When Chinese professors danced on a basketball court here Tuesday night, the happy tears of the onlookers made it seem more like a family reunion than the opening of the 11-day International Ballet Competition.
A group of eight teachers and dancers from the Peking Dance Conservatory, in America for the first time, performed a master class of Chinese folk dances which most of the more than 70 youthful IBC competitors and their coaches had never seen.
Those who had - including Chiang Ching, now director of her own dance company in New York, who had studied at the Conservatory - wept for joy that the People's Republic of China and the rest of the world can now dance together.
Six teachers from the Conservatory and two principal dancers of the National Dance Company came to exchange ideas, but will not compete. They will repeat their lecture demonstration in Jackson on June 27.
The Chinese group will spend two weeks in Jackson during this "world Olympics of Dance" - the first to be held in the United States - then go to New York and on to Durham, N.C. for the American Dance Festival which begins July 6. The tour was arranged by Chiang.
The master class introduced traditional dances of the Chinese provinces. Professor Jia Zou-Guang, won the greatest acclaim for his dance of the white goose. A duet, the dance of the eagles with Mme. Xu Su-Ying, brought the sparse audience - including Robert Joffrey, director of New York's Joffrey Ballet and dance critic Walter Terry - to its feet in a standing ovation.
The master class was open to the public, but most of the public didn't come to the Jackson State University basketball gym.
In this city of 250,000, an event of international cultural significance doesn't have to compete for attention. But the population seems hardly to know what to do with it. Only the 2,000 tickets for the final performance on June 29 have been sold out.
The city is little affected by its visitors, whose identity is unmistakable. The shape of ballet is everywhere: wraith-slim dancers with legs bulkier than their bodies go about town in leotards and warming socks despite Mississippi's muggy heat.
The competitors from the U.S. and 15 foreign countries rehearse all day and all night around the city - in the auditorium, the arts center, two high schools and three colleges. They move about town in vans and school buses.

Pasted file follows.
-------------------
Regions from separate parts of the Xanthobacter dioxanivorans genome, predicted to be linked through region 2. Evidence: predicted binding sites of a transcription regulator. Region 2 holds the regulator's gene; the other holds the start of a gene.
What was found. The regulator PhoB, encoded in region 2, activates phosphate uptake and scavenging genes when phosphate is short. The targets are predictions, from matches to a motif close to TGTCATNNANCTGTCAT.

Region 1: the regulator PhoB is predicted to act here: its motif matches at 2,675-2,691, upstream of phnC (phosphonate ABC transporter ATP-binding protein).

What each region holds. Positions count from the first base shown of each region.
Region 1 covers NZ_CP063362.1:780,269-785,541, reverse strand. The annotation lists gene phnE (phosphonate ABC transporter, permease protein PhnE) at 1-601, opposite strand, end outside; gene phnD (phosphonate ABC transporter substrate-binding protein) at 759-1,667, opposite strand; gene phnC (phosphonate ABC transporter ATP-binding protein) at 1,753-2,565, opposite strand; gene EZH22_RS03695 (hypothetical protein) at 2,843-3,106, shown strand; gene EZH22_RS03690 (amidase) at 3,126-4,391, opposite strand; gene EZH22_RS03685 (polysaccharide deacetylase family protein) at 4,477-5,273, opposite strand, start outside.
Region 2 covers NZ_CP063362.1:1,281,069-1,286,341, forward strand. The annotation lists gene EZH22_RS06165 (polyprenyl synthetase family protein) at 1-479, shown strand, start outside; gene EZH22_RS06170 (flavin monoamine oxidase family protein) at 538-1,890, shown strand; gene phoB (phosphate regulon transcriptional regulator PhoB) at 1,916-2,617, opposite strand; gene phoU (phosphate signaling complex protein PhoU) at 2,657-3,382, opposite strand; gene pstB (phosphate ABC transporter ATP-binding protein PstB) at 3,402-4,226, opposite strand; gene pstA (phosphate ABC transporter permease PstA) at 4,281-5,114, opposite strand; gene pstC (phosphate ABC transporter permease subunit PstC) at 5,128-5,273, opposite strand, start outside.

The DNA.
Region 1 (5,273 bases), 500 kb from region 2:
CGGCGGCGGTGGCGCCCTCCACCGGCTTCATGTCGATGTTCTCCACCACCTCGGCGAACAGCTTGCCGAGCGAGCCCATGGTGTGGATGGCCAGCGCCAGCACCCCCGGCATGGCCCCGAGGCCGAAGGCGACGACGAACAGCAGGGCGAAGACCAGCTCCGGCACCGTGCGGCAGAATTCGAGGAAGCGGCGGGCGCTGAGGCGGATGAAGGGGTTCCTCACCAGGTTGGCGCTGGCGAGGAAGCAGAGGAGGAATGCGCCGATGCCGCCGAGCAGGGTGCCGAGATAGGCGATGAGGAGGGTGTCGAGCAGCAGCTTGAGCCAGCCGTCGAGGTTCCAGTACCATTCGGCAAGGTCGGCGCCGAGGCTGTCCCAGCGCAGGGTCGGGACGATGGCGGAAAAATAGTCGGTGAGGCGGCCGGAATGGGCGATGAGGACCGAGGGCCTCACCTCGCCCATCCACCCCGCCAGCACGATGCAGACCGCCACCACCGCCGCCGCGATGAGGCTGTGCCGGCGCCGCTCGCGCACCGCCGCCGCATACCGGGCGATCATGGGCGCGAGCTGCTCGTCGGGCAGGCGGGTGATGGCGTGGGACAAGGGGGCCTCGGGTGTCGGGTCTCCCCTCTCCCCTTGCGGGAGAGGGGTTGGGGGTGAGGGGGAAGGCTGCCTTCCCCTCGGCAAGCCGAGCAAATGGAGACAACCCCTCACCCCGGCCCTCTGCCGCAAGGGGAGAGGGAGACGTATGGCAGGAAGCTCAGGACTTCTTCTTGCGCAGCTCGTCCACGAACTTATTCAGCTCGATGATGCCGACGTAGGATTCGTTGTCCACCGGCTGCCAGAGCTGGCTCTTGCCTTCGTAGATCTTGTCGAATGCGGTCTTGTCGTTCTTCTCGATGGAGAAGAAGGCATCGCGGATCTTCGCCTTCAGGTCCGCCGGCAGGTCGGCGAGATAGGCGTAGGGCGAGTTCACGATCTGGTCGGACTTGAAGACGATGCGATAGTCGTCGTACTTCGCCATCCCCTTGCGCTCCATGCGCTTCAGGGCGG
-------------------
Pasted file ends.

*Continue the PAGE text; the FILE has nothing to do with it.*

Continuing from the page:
Mississippi management blames slow ticket sales and slim attendance on 11th-hour arrangements. The IBC contracts were signed in January and arrangements made for the visiting Chinese group only last month.
Jackson's population is comparable to that of Varna, Bulgaria, where the IBC is held in even-numbered years. Moscow and Tokyo also have been hosts to the competition.
The first round of competition began yesterday, before an international panel of 13 judges from 13 nations. A gold medal and $7,500 is the top prize for the best man and the best woman dancer.
A total of 12 medals will be given in the senior division, six medals in the junior division, three medals for choreography, all with accompanying cash prizes plus some special prizes to be awarded next week.
Jury co-chairmen are Robert Joffrey and Sophia Golovkina of the Bolshoi Ballet in Moscow, Joffrey also will chair the jury for the 1981 IBC in Moscow. Golovkina judged previous competitions in Moscow and Varna.
Among the contestants claiming the most attention are two Americans: previous gold medal winner Jessica Funt and the youngest competitor, 13-year-old Deirdre Carberry of New York. Czechoslovakian dancers Lubomir Kafka and Jana Kurova are veterans of four international competitons and both are previous gold medal winners. Clotilde Vazer of France and Belgium's entry Koenraad Onzia also have won the gold before. There are no Russian dancers competing.
All the dancers will compete in the first round which continues through Friday. Thirty dancers will go to round two on the weekend contest held nightly Saturday and Sunday at 8 p.m. in the city auditorium. The finals are set for Monday and Tuesday nights.
Results and the winning performances of the nine gold and silver medal winners are scheduled for Thursday. In the final performance on Friday, June 29, all 15 medal winners will dance numbers not previously seen in competition.
Competitors and their coaches were offered free accommodations in a local college domitory, but all paid their own way to the competition. CAPTION: Picture, Jia Zou-Guang doing the "White Goose Dance"; by Laura Lynn Fistler